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15 February 2019
Profits arising from the sale of equity shares can be taxed as capital gains or business income, depending on various factors (eg, the taxpayer's intention to invest in the shares, the frequency and volume of purchase and sales transactions undertaken by the taxpayer and the treatment of shares in the taxpayer's books of accounts).
While the classification of gains arising from a sale of shares has previously been litigated, the Bombay High Court recently dealt with the issue of whether gains arising from such sale by a private trust would be taxable as capital gains or business income. After considering various aspects, the court held that such income is taxable as capital gains and not as business income. This latest Bombay High Court ruling is summarised below.
Shri Vineet Nayyar and his wife, Reva Nayyar (the settlors), created the Vernan Private Trust on 24 March 2010 to use the trust corpus and the income generated therefrom for the benefit and maintenance of the trust's beneficiaries and to ensure an effective intergenerational transfer of wealth.
On 26 March 2010 one of the settlors gifted 600,000 equity shares in Tech Mahindra Ltd to the trust. Mr Nayyar received 96% of these shares through an employee stock ownership plan (ESOP) and purchased the remaining 4%.
The trust sold these shares on 30 March 2010 (ie, within seven days of the trust's formation).
While filing its income tax return, the trust claimed the gain on the sale of shares as capital gains as exempt under Section 10(38) of the Income Tax Act on the basis that the shares had been sold on a recognised stock exchange.
The tax officer observed that the shares had been sold within seven days of their acquisition, which was too short a period to treat the activity as an investment; accordingly, the tax officer considered the gains to be business income.
On further appeal, the first appellate authority allowed the taxpayer's appeal and considered the profit to be capital gains.
On further appeal, the Mumbai Income Tax Appellate Tribunal ruled in the favour of the taxpayer. In its ruling, the tribunal noted as follows:
In view of the above, the tribunal observed that the sale of shares had been in line with the trust's stated intention and that the trust could not be considered as carrying out any business activity giving rise to business income. Thus, the tribunal considered the profit arising from the sale of shares to be capital gains and accordingly held it to be exempt under the act.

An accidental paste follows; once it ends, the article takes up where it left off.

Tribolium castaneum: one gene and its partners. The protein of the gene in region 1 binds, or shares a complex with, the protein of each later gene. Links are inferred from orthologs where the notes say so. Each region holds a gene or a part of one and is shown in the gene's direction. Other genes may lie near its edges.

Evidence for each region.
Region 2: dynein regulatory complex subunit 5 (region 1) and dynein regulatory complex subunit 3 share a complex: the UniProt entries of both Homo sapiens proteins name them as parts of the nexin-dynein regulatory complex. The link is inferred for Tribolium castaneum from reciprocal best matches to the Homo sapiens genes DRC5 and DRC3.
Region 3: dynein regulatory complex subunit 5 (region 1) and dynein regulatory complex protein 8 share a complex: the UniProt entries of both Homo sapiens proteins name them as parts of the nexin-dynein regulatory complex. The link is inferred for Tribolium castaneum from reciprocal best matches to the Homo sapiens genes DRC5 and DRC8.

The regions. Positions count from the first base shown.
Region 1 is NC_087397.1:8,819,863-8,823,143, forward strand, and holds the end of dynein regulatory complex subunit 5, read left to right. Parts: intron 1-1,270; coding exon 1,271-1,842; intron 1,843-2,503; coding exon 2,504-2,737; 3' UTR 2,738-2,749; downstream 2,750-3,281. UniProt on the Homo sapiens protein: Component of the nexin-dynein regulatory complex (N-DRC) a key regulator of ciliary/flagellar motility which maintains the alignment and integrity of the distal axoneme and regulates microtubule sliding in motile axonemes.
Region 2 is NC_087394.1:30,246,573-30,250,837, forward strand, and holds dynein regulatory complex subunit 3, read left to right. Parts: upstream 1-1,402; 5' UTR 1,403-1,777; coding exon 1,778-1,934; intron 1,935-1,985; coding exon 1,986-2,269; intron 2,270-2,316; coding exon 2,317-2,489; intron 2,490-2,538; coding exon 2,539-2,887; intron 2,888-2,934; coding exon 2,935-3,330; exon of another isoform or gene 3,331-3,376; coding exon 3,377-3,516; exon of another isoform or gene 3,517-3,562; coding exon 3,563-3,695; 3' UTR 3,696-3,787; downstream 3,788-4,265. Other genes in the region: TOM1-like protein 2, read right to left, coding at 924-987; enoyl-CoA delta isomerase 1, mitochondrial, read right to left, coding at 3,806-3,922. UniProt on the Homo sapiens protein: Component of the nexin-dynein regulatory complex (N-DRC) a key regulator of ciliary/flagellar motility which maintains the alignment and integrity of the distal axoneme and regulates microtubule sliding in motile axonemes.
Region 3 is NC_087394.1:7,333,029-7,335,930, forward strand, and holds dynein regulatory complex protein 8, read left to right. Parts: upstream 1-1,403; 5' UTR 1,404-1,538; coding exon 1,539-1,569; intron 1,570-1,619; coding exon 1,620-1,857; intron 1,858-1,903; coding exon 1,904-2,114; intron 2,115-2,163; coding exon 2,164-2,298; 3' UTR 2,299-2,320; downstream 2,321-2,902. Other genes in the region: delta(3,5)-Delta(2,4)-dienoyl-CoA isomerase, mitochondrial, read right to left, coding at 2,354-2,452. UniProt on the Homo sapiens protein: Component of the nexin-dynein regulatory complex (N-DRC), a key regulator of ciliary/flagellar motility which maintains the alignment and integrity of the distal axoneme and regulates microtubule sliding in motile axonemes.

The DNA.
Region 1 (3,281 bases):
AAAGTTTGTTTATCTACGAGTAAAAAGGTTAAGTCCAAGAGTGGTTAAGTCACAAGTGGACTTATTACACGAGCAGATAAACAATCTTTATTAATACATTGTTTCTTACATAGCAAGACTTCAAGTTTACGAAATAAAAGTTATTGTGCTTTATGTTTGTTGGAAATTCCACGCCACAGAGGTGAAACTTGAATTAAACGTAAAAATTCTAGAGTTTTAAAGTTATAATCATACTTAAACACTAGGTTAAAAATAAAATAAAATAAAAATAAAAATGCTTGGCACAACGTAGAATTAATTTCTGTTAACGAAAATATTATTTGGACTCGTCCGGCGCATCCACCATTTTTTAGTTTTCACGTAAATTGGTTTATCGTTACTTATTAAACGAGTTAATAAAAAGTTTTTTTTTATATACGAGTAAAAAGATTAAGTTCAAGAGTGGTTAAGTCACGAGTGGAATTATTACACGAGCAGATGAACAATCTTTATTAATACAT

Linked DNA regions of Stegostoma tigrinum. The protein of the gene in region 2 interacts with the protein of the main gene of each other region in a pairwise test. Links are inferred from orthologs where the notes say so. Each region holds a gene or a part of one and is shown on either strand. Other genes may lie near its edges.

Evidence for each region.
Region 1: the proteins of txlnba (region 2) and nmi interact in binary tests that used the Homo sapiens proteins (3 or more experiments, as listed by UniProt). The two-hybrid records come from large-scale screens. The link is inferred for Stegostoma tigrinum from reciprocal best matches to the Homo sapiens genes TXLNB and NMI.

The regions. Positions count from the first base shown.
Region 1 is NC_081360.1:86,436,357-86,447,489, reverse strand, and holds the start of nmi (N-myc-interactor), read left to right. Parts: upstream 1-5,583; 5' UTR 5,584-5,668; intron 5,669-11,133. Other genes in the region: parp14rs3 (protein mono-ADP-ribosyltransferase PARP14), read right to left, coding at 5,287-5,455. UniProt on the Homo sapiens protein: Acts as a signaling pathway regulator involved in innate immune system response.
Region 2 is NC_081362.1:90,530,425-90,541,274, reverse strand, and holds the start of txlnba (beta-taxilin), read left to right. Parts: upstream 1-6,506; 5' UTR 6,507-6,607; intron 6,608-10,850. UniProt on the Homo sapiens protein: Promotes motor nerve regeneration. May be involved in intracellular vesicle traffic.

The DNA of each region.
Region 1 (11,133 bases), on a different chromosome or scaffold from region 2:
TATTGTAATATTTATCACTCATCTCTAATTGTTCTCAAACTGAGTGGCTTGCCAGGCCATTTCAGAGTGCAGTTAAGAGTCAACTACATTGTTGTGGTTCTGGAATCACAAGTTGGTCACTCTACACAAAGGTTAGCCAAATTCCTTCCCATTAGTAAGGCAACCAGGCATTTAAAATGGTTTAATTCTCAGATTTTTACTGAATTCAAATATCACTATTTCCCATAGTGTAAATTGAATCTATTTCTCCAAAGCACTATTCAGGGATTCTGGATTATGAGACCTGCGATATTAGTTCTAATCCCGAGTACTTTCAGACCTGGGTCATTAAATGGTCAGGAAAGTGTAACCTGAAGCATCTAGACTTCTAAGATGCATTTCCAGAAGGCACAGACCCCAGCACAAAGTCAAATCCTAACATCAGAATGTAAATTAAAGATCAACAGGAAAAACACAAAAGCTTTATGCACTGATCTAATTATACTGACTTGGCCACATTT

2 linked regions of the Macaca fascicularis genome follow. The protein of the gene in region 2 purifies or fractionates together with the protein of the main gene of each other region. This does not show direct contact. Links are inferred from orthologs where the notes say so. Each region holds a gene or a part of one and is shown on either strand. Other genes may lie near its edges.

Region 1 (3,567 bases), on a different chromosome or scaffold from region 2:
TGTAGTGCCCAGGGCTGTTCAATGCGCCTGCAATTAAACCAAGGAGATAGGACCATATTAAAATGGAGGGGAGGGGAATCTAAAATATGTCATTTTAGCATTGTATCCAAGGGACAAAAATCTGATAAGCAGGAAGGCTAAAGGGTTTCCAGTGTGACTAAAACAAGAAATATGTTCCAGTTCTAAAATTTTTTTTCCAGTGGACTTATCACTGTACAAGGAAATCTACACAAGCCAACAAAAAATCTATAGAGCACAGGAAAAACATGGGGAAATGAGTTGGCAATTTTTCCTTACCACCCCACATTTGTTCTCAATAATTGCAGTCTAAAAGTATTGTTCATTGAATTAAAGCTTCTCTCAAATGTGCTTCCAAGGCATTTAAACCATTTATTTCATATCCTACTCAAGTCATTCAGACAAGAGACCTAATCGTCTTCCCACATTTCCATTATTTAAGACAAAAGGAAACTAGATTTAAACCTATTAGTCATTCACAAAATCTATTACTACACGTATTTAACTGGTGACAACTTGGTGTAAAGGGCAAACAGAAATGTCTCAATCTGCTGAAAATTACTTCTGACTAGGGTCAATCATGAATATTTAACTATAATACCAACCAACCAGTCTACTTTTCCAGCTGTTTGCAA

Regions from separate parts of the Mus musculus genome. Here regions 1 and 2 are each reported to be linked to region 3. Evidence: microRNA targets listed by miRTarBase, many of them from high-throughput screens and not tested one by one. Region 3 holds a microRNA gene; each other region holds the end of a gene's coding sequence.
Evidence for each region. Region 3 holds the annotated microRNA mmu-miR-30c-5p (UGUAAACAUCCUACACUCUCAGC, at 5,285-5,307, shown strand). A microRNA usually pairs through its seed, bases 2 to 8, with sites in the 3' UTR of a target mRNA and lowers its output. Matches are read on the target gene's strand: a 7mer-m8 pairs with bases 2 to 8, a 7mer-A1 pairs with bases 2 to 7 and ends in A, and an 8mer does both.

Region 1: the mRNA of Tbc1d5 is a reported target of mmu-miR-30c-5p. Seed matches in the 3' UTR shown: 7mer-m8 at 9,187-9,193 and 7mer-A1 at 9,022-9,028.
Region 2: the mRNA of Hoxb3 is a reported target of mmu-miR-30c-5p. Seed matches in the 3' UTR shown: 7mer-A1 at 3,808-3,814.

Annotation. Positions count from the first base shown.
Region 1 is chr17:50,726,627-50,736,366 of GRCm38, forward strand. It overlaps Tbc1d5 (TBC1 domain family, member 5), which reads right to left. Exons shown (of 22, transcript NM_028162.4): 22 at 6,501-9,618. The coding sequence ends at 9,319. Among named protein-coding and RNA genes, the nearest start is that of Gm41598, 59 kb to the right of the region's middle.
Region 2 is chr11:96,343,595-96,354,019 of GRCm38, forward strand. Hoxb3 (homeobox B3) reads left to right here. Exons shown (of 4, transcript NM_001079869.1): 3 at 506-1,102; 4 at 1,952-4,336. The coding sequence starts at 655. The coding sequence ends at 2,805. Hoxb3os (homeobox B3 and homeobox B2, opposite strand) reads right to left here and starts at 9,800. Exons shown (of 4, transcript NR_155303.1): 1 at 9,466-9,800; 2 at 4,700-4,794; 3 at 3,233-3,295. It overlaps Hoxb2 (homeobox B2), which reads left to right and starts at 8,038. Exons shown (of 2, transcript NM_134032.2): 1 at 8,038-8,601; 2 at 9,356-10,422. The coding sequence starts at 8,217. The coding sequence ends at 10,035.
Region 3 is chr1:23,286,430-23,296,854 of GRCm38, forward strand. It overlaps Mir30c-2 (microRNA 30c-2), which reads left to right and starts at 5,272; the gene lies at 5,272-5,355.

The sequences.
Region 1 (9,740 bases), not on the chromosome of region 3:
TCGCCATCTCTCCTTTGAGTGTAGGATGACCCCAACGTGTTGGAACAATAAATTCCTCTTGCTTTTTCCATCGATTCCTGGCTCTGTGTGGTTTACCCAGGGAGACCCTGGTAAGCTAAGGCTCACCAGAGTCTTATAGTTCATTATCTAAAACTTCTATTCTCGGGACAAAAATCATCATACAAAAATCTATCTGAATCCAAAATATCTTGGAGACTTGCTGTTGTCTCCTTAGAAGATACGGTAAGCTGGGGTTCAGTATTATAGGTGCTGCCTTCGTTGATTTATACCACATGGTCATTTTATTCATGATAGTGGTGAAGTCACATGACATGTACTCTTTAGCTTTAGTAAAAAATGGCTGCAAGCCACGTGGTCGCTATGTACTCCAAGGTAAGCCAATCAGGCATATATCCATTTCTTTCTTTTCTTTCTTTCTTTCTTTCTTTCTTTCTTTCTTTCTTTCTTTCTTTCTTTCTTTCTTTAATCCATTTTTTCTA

The Bombay High Court upheld this ruling.
The classification of profit arising on a sale of shares has been litigated in judicial forums in the past. To reduce litigation with respect to listed shares and securities, the Central Board of Direct Taxes (CBDT) issued circulars in June 2007(1) and February 2016(2) that provided guidelines for classifying shares and securities as business or capital assets. According to the CBDT, factors such as the treatment of the shares by the taxpayer, the holding period and the nature of the income arising from the transfer will be considered when classifying profit on the sale of such shares as business income or capital gains.
The ruling also highlights the importance of clearly articulating objectives while executing trust documents, since these demonstrate the parties' intentions. The ruling examines not only the treatment of shares, but also the use of sales proceeds to conclusively adjudicate on the intentions behind the sale. Finally, the ruling reinforces the perspective that the taxability of profit from a sale of shares is essentially driven by the facts and circumstances of each case, as well as the taxpayer's intentions and conduct.
For further information on this topic please contact Pranay Bhatia at BDO in India by telephone (+91 22 3332 1600) or email (firstname.lastname@example.org). The BDO in India website can be accessed at www.bdo.in.
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